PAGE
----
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Drooling in Dogs: Why They Do it & What to Do

Drooling in Dogs: Why They Do it & What to Do

Many of us consider slobber to be a normal part of life when you own a dog, but not many of us know why. Today, our Gillette vets share some information about drooling in dogs, why it happens and when it might be of concern.

What is the reason behind drooling in dogs?

Saliva is an important part of oral health and digestion for dogs. Saliva is 98% water, but it also contains antibacterial compounds, enzymes, and electrolytes that are essential for good health. This enzyme-rich juice is produced by glands near the jaw and drains into the mouth via ducts.

Saliva contains amylase,= which is an enzyme that helps to break down food when it's time to digest. Saliva also moistens the chewed food and aids in the formation of a bolus, which aids in swallowing. Chewing food is just generally more comfortable when there is saliva in the mouth and this saliva will also make the food taste better.

Saliva is also useful for keeping the teeth clear of debris and food which results in better protection against cavities. Saliva's antibacterial properties help to reduce germs in the mouth that cause bad breath.

While saliva is important to oral health, it can also cause issues if there is too much. Excess saliva fills the dog's mouth, runs over the brim, and he drools. When the dog produces excessive saliva, he does not swallow it all. Overall, saliva is beneficial, but excessive production can cause health problems.

What breeds of dog drool more than others?

Not all breeds are created equal when it comes to the amount of slobber produced. St. Bernards, bulldogs, bloodhounds, Mastiffs, Newfoundlers, and Bernese mountain dogs are among them. Excessive drooling in these breeds isn't always normal, so it's a good idea to keep track of your dog's normal level of drooling.

What are some reasons for the drooling?

While there can be a large number of causes behind excessive drooling in dogs, some of the typical reasons we see include:

Smelling Food: Your dog has over 200 million scent receptors a stronger reaction when he smells your food, his food, or even when you open the dog food bag.

Nausea: These include gastrointestinal (GI) issues, vestibular (balance) issues, and motion sickness. When a dog is nauseated, his salivary glands go into overdrive and he drools.

Physical Formation: Because the anatomy of their mouths allows the liquid to dribble out, some dogs' saliva production appears excessive. Giant breeds are known for their saggy lips and drooping jowls, which do not effectively hold saliva in and allow it to drain. Drooling breeds include the Bloodhound, Mastiff, St. Bernard, and Newfoundlanders.

Dental Problems: Even though saliva protects the teeth, dogs can develop dental problems. Tartar accumulation traps bacteria and causes gingivitis and periodontitis. Gums that are inflamed or infected become sore, and teeth become loose in their sockets as bony tissue deteriorates. Teeth may fall out or fracture, causing pain. All of these dental issues cause excessive salivation.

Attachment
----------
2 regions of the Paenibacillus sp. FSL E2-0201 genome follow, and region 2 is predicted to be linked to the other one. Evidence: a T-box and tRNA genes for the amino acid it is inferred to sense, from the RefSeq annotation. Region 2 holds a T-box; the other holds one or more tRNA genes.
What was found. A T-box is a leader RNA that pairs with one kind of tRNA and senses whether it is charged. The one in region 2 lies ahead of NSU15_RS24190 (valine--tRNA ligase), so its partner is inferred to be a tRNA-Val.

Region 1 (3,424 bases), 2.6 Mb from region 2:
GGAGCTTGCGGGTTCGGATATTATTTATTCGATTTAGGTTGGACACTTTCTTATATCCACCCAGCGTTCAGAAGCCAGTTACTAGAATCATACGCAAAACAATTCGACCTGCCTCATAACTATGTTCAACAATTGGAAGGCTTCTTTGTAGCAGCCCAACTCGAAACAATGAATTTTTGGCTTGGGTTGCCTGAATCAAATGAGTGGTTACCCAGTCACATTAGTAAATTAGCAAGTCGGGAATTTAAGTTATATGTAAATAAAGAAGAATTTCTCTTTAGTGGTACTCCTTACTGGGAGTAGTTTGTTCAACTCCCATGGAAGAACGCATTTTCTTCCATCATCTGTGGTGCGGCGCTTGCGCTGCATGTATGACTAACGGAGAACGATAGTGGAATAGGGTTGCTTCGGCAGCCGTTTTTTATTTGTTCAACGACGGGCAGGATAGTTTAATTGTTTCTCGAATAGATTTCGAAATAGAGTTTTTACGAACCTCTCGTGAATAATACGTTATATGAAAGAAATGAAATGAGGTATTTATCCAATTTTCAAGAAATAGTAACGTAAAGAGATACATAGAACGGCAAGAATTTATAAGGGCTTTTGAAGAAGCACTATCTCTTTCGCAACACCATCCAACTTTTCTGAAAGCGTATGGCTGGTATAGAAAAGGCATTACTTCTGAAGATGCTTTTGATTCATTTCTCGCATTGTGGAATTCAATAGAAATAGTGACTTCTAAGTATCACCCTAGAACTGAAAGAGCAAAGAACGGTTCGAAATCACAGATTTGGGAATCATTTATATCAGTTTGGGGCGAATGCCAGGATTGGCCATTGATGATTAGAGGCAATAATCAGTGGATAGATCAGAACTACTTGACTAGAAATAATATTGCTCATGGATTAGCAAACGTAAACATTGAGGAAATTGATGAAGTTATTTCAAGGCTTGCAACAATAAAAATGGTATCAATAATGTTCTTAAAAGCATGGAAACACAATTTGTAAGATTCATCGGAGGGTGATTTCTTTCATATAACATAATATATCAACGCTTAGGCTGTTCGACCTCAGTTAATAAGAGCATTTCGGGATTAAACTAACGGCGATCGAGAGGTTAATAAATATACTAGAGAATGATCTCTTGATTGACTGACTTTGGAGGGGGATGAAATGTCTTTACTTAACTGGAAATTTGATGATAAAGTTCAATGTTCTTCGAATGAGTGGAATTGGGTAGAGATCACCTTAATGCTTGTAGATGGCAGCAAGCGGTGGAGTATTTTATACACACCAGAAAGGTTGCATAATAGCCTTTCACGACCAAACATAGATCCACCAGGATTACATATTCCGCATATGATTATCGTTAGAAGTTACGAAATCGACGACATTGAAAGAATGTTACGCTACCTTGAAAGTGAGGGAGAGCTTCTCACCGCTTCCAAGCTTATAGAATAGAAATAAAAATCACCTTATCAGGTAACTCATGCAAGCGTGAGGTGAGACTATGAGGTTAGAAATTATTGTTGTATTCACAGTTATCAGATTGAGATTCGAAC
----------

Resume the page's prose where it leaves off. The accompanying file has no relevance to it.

Injuries and/or Growths: Excessive drooling can be caused by abrasions from chewing hard objects, ulcers, cuts, and burns. Drooling can also be caused by lumps or bumps in the mouth. These growths could be harmless warts or cancerous tumors. Even innocuous growths can cause drooling.

Excitement: As a dog becomes more excitable their saliva production increases. The end result is usually you being covered in drool!

When should you be concerned about the amount of drooling?

Along with the common reasons behind drooling listed above, there are also other concerns that can cause your dog to drool far more than usual:

Decreased Appetite or a Change in Eating Routine: If hypersalivation is caused by chronic GI problems, the dog may lose appetite gradually. Drooling may be temporary if the cause is nausea, and will stop when the upset stomach resolves. Drooling caused by a mouth injury, growth, or foreign body will continue until the physical condition heals or the offending item/growth is removed. 

Dogs that love dry kibble may hesitate to eat when their mouths are sore. They may hold their heads at an odd angle in an attempt to position the food on the less painful side and may drop food from their mouths. They often eat better when served soft, moistened food.

Changing Behavior: When a dog is in pain, even the sweetest of dogs can become aggressive. When other dogs are in pain, they become reclusive and withdrawn.

Pawing at the Face: Some dogs with oral pain will rub their muzzles with their paws or on the floor to try to relieve the pain. When swallowing food or water, drooling dogs with esophageal or stomach problems may gulp or extend their necks.

What can you do to help your dog if the drool is caused by an issue?

Cleaning teeth, extracting teeth, treating GI problems, avoiding irritants, healing injuries, or giving nausea medication before a trip may be used to treat the underlying cause. If the problem is behavioral, try calming your dog before allowing guests into the house, or place the dog in a quiet area while you entertain visitors. Prepare for drooling when cooking dinner by keeping a towel nearby to mop up the deluge.

Some dogs just have a face that is built to dump drool. Sometimes it can help to tie a bandana around their neck in order to catch some of the slobber!

Note: The advice provided in this post is intended for informational purposes and does not constitute medical advice regarding pets. For an accurate diagnosis of your pet's condition, please make an appointment with your vet.

Is your dog drooling more than they normally do? Contact our Gillette vets today to book an appointment for your dog.

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